Black Caucus huddles as talk of term limits heats up

Leaders of the Congressional Black Caucus (CBC) huddled Monday night in the Capitol as the push for term limits for committee chairmanships and leadership spots heats up among House Democrats.

A number of senior CBC members are in line to take committee gavels next Congress and the group has quickly rallied against the notion that gavels would be term-limited just as they’re about to ascend to those chairmanship seats.

Rep. Nancy PelosiNancy PelosiUSMCA is nice but no model Anti-impeachment Democrat poised to switch parties Grassley urges White House to help farmers in year-end tax talks MORE (D-Calif.), who’s seeking another stint as House Speaker, has been in talks with members of a small group of anti-Pelosi insurgents about adopting a cap on the number of years an individual lawmaker could retain a committee gavel or leadership post.

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Those proposals could both assuage clamor among younger members for more influence within the caucus and help Pelosi pick off some opponents threatening to block her path to the Speaker’s gavel.

The Democrats are scheduled to meet in the Capitol Tuesday morning, when the topic of term-limits is sure to arise.

To get a jump on that discussion, Reps. Cedric RichmondCedric Levon RichmondRepublicans knock Dem after video appears to show him watching golf at impeachment hearing Booker unveils legislation for federal bill to ban discrimination against natural hair Hillicon Valley: Senators ask Trump to halt Huawei licenses | Warren criticizes Zuckerberg over secret dinner with Trump | Senior DHS cyber official to leave | Dems offer bill on Libra oversight MORE (D-La.), the CBC chairman, and Karen BassKaren Ruth BassSunday Talk Shows: Lawmakers look ahead to House vote on articles of impeachment, Senate trial Parties clash as impeachment articles move closer to House vote Democratic lawmaker open to pursuing impeachment again if Trump wins in 2020 MORE (D-Calif.), who will lead the group next year, met Monday night with a handful of soon-to-be committee chairmen who are members of the caucus to plot a path forward.

Each lawmaker approached afterward said they oppose the idea of capping committee chairmanships and the group thinks that race is underlying the debate.

“Why now? Why are we having this debate now as opposed to having a more thoughtful process? Our newly elected members are not here. And generally for African Americans, the frustrating thing is every time we get to the point where we’re making significant progress, the rules change,” Richmond told The Hill after the CBC meeting. “That was the sentiment of my ranking members who will be come committee chairs, but an overwhelming majority of committee chairs — black, white, Hispanic, Asian — are against it too.

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“Who is this being driven by? What is this a solution to? What’s the problem that this solves? I have not heard anyone articulate a problem that it solves.”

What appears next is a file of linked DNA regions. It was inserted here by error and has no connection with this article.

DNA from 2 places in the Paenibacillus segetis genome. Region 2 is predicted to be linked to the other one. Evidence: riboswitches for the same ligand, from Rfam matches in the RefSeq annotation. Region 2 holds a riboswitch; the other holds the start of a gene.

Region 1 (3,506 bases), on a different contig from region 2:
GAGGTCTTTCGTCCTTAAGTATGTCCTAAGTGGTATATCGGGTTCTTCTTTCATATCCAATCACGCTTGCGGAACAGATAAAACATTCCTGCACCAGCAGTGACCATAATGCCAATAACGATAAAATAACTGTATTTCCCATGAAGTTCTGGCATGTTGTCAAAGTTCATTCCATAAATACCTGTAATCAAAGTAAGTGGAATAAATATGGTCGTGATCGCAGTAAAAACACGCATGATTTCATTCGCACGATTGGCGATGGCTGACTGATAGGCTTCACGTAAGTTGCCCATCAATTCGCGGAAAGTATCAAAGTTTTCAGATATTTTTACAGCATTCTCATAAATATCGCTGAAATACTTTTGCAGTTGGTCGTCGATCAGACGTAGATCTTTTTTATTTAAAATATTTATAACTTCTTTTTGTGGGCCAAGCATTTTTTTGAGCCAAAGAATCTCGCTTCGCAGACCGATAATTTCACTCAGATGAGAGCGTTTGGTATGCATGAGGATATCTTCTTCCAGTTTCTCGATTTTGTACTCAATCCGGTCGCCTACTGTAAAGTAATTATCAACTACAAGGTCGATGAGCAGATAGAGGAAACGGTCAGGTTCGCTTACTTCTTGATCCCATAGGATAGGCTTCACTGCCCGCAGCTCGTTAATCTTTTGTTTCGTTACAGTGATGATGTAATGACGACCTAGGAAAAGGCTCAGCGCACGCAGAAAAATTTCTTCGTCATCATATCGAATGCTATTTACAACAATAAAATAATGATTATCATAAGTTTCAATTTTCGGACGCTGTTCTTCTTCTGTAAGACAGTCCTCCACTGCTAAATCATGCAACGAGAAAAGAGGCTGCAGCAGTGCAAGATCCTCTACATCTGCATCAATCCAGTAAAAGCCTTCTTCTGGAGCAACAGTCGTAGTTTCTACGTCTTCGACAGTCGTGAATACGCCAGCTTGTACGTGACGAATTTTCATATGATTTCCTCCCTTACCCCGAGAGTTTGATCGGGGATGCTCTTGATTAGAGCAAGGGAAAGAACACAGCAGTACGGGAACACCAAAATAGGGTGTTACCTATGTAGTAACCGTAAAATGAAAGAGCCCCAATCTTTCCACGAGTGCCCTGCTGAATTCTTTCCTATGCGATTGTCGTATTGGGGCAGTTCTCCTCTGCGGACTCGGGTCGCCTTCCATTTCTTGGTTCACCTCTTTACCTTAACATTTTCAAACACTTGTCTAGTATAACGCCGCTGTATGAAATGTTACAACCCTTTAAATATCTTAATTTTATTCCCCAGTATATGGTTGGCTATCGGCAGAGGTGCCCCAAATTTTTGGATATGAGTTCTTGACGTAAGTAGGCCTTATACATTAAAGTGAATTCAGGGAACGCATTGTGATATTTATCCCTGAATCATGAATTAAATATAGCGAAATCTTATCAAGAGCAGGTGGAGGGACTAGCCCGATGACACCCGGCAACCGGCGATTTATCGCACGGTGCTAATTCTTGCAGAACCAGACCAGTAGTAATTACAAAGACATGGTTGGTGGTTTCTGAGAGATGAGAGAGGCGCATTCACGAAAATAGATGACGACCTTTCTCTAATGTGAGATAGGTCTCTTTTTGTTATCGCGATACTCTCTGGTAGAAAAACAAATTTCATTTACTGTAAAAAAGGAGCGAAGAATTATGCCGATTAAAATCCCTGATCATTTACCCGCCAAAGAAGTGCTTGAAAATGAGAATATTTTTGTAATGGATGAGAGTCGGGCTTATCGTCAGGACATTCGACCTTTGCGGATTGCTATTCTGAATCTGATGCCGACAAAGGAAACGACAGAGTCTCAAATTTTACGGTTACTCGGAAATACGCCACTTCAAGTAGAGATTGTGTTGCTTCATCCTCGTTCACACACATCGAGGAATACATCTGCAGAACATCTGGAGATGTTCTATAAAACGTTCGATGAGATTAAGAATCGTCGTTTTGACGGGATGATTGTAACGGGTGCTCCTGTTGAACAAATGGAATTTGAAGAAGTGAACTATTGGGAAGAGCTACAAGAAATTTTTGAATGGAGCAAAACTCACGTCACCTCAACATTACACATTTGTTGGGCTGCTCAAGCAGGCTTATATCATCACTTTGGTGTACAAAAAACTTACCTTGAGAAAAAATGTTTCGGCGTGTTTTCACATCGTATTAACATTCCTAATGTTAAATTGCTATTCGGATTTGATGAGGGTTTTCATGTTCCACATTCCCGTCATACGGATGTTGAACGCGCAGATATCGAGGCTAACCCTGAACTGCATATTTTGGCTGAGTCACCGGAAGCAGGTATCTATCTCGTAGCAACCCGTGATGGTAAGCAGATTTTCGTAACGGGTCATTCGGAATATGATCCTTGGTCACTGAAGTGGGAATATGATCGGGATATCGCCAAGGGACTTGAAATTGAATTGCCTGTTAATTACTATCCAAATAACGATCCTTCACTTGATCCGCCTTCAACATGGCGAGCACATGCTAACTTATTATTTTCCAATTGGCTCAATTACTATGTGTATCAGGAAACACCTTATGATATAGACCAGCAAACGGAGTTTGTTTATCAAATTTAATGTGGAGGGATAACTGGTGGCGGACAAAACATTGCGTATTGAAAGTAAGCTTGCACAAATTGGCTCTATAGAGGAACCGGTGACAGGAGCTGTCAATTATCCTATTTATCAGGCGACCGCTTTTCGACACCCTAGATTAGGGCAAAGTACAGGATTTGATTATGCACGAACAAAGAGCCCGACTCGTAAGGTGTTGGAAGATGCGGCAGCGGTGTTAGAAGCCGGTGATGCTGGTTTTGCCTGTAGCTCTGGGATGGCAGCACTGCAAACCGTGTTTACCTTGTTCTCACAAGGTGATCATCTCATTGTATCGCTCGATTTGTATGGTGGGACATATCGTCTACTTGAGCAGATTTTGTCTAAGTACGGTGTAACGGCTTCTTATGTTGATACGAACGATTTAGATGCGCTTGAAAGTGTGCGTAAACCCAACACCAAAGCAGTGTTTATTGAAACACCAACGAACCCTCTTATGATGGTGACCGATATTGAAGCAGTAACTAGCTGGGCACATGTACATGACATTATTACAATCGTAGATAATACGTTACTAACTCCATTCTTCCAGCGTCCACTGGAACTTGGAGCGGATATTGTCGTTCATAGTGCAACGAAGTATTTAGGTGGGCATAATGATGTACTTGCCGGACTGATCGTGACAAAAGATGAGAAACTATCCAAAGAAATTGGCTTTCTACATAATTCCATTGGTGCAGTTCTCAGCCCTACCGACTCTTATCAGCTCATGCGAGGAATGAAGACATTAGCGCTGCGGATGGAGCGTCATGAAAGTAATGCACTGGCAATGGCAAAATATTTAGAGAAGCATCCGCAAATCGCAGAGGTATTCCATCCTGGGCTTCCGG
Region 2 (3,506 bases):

Rep. Eddie Bernice JohnsonEddie Bernice JohnsonPelosi heading to Madrid for UN climate change convention What has EPA been hiding about formaldehyde? Overnight Energy: House Science Committee hits EPA with subpoenas | California sues EPA over Trump revoking emissions waiver | Interior disbands board that floated privatization at national parks MORE (D-Texas), who will lead the Science, Space and Technology Committee, had a similar message.

“I’ve worked through the system, worked up the system, followed every rule, and then all of the sudden we’re facing a change,” she said. “It’s not the first experience as an African American to actually have like that.”

Asked if the move to term limit committee chairmanships is based in race, Johnson said that, at the very least, the public perception is such.

“I don’t know if that’s it,” she said, “but the public interprets it that way.”

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Rep. Bennie ThompsonBennie Gordon ThompsonOvernight Defense: Watchdog to audit company's border wall contract | Pentagon to step up vetting of foreign students after Pensacola | Report finds former defense official sexually harassed staffers Senate bill would give DHS cyber agency subpoena powers Pentagon watchdog to audit North Dakota company's border wall contract MORE (D-Miss.), who’s poised to chair the Homeland Security Committee, also advocated for keeping the status quo.

“I came here with an understanding of what the rules were,” he said, “and I don’t see any need to change them.”

Also attending Monday’s CBC meeting were Reps. Maxine WatersMaxine Moore WatersSupreme Court takes up fight over Trump financial records Trump tweet mocking Greta Thunberg sparks backlash Melania Trump's 'Be Best' hashtag trends after president goes after Greta Thunberg MORE (D-Calif.), who will chair the Financial Services Committee next year, and Elijah CummingsElijah Eugene CummingsCongressional investigation finds Coast Guard leadership fell short on handling bullying Trump request for Ukrainian 'favor' tops notable quote list Impeachment can't wait MORE (D-Md.), who will head the Oversight and Government Reform panel.

Tuesday’s meeting of the full Democratic caucus begins at 9 a.m.